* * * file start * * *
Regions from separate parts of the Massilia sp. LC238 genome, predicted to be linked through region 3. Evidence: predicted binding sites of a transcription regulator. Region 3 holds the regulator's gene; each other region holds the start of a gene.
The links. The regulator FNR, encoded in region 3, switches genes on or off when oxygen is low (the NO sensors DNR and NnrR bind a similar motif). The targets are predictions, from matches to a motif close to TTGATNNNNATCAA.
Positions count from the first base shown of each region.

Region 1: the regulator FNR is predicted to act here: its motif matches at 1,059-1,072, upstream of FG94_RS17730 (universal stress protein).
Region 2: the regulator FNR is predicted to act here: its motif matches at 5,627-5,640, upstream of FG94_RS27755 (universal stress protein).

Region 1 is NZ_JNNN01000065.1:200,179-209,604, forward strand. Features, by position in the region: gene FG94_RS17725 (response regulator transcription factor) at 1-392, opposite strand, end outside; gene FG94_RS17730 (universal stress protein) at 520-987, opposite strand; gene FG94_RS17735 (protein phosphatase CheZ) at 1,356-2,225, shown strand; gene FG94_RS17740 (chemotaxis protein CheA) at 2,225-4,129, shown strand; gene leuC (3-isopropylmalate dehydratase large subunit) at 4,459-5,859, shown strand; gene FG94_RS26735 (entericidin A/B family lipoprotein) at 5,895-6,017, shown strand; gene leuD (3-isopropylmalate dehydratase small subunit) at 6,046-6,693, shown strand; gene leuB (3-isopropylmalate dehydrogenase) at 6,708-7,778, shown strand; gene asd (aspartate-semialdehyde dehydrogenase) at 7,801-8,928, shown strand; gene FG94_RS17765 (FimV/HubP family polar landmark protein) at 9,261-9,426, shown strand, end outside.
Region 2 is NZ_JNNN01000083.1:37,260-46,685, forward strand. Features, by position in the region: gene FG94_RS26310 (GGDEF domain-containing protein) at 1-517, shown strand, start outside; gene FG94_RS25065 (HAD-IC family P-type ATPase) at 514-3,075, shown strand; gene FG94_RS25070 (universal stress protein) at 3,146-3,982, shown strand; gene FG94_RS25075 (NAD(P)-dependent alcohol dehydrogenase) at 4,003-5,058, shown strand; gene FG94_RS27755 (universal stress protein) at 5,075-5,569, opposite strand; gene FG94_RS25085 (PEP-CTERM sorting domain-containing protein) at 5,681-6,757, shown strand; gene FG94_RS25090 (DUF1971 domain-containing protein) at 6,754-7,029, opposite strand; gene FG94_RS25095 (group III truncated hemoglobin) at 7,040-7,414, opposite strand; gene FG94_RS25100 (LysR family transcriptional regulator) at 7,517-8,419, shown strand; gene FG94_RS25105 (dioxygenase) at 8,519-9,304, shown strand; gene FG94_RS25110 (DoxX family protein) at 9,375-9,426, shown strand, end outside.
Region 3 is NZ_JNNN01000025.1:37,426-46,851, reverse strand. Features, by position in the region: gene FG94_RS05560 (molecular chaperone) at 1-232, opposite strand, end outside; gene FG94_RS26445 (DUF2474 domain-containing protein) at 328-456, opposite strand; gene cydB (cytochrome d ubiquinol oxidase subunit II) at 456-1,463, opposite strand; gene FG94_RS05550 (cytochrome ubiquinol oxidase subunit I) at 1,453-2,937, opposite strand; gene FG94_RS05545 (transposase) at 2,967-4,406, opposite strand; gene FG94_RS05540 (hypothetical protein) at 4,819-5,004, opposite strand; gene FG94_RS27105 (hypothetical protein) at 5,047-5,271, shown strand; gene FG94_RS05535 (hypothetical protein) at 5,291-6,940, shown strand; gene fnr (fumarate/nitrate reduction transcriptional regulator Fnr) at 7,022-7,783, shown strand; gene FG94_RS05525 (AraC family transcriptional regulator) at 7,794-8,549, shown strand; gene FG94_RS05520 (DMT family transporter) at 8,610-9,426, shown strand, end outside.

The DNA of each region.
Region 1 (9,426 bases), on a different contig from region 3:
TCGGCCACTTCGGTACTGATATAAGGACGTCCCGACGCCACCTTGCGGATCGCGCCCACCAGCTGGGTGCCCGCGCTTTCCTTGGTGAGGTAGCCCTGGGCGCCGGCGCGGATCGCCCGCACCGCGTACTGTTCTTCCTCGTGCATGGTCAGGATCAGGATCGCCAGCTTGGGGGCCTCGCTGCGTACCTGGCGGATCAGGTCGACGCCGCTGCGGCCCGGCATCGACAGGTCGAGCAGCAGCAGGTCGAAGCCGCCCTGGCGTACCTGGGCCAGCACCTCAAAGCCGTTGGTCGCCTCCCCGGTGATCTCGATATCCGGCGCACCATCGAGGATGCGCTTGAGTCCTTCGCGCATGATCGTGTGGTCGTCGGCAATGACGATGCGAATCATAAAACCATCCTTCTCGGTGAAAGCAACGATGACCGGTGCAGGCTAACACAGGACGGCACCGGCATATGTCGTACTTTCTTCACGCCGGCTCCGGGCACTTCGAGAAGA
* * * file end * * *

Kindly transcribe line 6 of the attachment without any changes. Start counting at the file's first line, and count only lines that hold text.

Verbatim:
Region 1 is NZ_JNNN01000065.1:200,179-209,604, forward strand. Features, by position in the region: gene FG94_RS17725 (response regulator transcription factor) at 1-392, opposite strand, end outside; gene FG94_RS17730 (universal stress protein) at 520-987, opposite strand; gene FG94_RS17735 (protein phosphatase CheZ) at 1,356-2,225, shown strand; gene FG94_RS17740 (chemotaxis protein CheA) at 2,225-4,129, shown strand; gene leuC (3-isopropylmalate dehydratase large subunit) at 4,459-5,859, shown strand; gene FG94_RS26735 (entericidin A/B family lipoprotein) at 5,895-6,017, shown strand; gene leuD (3-isopropylmalate dehydratase small subunit) at 6,046-6,693, shown strand; gene leuB (3-isopropylmalate dehydrogenase) at 6,708-7,778, shown strand; gene asd (aspartate-semialdehyde dehydrogenase) at 7,801-8,928, shown strand; gene FG94_RS17765 (FimV/HubP family polar landmark protein) at 9,261-9,426, shown strand, end outside.